The number of debt judgments recorded in Ireland’s Four Courts fell to a historic low during 2016, according to figures released today by Registry Trust. There were 2,155 judgments registered against consumers in 2016, 38 percent fewer than the previous year and a record low. The total value of consumer debt judgments similarly fell to the lowest recorded level, decreasing 48 percent last year to €238.2m. The average consumer judgment was worth £110,523, 17 percent lower than 2015.
The number of business judgments fell for the fifth consecutive year during 2016, falling 22 percent 833, the lowest on record. The total value similarly fell to a historic low, decreasing eight percent to €41.8m. The average business judgment rose 18 percent to €50,207, the highest on record. There was no marked difference in the performance of incorporated and non incorporated businesses. The figures are based only on judgments registered at the request and cost of creditors at the Four Courts in Dublin and therefore provide only a partial picture of unmanaged debt judgments in the country.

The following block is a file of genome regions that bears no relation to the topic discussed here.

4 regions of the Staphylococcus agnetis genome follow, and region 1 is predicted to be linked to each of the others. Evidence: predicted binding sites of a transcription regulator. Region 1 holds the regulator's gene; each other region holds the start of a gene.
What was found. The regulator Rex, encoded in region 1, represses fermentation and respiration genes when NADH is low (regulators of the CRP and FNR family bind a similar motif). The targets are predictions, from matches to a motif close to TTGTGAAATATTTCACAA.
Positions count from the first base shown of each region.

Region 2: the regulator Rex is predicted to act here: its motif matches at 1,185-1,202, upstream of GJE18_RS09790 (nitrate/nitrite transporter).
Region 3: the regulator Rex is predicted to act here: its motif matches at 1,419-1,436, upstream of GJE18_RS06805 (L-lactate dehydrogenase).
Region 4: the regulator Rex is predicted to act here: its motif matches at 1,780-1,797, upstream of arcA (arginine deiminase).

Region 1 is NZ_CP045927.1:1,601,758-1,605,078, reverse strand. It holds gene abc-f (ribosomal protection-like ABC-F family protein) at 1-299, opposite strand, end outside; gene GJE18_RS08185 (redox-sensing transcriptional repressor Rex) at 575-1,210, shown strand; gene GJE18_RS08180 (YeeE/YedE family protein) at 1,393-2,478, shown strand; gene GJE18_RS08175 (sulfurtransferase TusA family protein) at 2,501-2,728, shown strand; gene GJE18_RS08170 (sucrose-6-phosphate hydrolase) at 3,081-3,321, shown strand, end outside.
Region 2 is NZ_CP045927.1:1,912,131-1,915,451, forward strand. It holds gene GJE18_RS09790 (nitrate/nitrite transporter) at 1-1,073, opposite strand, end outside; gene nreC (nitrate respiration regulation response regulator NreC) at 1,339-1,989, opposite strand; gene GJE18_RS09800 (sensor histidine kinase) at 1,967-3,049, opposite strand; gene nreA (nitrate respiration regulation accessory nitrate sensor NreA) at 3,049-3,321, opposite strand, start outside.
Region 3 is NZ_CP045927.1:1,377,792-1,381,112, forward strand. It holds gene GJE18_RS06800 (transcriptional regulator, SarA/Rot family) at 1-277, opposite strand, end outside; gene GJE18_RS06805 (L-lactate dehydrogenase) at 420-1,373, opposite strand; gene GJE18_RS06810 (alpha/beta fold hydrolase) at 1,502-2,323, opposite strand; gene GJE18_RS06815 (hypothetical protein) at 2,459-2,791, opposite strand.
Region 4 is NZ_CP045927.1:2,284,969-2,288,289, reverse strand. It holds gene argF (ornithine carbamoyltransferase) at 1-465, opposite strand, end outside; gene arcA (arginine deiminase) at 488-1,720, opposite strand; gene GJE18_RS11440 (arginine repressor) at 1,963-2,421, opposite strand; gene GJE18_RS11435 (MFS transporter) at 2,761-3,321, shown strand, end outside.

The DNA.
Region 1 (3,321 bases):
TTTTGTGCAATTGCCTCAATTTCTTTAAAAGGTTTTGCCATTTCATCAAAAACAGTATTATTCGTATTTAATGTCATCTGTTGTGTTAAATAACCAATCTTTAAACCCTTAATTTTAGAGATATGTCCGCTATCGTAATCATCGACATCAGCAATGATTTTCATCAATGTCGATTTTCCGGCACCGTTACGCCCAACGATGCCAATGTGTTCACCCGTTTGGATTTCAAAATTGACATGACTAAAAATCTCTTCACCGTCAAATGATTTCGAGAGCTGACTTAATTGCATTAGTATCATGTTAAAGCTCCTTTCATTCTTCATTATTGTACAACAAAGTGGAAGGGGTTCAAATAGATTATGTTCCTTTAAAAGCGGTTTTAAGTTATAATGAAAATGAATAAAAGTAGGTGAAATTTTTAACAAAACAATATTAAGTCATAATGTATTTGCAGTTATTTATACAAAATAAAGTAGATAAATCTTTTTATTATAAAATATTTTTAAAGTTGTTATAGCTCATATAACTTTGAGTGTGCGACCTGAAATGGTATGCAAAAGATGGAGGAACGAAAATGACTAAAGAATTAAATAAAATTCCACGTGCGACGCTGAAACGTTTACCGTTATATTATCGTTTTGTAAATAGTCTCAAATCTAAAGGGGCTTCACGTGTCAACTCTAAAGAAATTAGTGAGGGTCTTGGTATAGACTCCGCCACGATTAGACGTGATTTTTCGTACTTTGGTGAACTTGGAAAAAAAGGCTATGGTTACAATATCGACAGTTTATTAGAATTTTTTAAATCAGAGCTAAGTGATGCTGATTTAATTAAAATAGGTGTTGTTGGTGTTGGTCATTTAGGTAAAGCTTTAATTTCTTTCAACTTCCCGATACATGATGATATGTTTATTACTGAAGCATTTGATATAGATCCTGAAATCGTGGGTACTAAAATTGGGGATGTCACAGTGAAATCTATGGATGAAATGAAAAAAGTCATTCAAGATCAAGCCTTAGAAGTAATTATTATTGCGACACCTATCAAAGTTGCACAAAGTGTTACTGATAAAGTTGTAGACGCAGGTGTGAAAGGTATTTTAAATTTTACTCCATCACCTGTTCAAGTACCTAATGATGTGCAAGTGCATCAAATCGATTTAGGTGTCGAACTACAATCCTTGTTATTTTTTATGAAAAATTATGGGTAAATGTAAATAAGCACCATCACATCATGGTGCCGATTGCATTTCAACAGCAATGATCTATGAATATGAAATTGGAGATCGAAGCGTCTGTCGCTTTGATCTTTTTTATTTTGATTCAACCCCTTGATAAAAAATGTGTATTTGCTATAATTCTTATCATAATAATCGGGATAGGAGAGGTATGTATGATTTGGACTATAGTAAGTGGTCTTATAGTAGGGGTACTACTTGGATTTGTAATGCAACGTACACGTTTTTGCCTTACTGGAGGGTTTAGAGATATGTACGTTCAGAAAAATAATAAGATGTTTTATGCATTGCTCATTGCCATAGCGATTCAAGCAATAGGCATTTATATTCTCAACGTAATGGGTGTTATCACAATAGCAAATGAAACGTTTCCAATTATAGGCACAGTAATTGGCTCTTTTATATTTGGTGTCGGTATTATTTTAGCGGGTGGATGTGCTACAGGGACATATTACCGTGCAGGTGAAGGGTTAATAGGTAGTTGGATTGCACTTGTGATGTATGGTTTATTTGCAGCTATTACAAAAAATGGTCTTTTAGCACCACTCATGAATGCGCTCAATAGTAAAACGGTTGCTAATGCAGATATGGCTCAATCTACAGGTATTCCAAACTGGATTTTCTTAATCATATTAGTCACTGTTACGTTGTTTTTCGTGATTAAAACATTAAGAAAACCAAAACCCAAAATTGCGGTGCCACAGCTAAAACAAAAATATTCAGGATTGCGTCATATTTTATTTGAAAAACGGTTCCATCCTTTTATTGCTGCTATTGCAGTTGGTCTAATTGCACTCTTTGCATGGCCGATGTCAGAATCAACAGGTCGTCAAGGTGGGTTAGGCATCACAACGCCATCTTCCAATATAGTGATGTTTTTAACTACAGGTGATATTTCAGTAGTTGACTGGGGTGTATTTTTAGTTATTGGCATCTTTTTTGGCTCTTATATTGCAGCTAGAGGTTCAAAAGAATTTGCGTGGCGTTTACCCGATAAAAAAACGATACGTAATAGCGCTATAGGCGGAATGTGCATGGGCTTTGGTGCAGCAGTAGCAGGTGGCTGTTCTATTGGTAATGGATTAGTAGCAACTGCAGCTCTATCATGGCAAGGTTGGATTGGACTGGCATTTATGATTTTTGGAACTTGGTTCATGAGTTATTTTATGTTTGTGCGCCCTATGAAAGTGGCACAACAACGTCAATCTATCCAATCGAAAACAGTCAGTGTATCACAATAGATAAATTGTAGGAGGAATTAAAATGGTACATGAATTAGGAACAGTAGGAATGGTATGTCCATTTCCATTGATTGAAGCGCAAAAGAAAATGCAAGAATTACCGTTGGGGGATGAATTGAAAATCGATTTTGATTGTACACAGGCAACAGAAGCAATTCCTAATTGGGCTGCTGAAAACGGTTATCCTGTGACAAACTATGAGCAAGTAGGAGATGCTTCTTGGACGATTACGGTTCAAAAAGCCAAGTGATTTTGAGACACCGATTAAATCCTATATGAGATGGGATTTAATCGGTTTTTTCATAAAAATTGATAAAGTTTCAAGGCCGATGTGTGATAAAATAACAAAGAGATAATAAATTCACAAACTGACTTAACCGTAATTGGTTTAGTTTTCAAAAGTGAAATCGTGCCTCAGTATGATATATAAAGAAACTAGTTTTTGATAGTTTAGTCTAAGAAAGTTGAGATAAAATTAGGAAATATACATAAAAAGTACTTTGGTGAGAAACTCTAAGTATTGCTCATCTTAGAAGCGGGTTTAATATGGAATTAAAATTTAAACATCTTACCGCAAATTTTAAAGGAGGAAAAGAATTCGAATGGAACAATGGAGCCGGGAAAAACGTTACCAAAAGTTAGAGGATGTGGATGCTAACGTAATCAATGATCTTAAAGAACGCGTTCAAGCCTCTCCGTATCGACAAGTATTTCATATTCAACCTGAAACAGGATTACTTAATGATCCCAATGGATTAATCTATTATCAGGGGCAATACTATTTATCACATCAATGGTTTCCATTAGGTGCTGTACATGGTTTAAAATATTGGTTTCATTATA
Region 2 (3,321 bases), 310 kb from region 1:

By comparison, in the much smaller economy of Northern Ireland, where judgments from all courts are registered, there were 7,243 judgments in 2016. “The gap between Four Courts judgments and the Northern Ireland figures show just how much is missing from the public record in Ireland,” said Registry Trust chairman Malcolm Hurlston. “You can’t make good policy with defective information. Happily the judgments statistics are positive all round: this is a good opportunity for the government to tackle the problem of unregistered judgments hidden from public view.”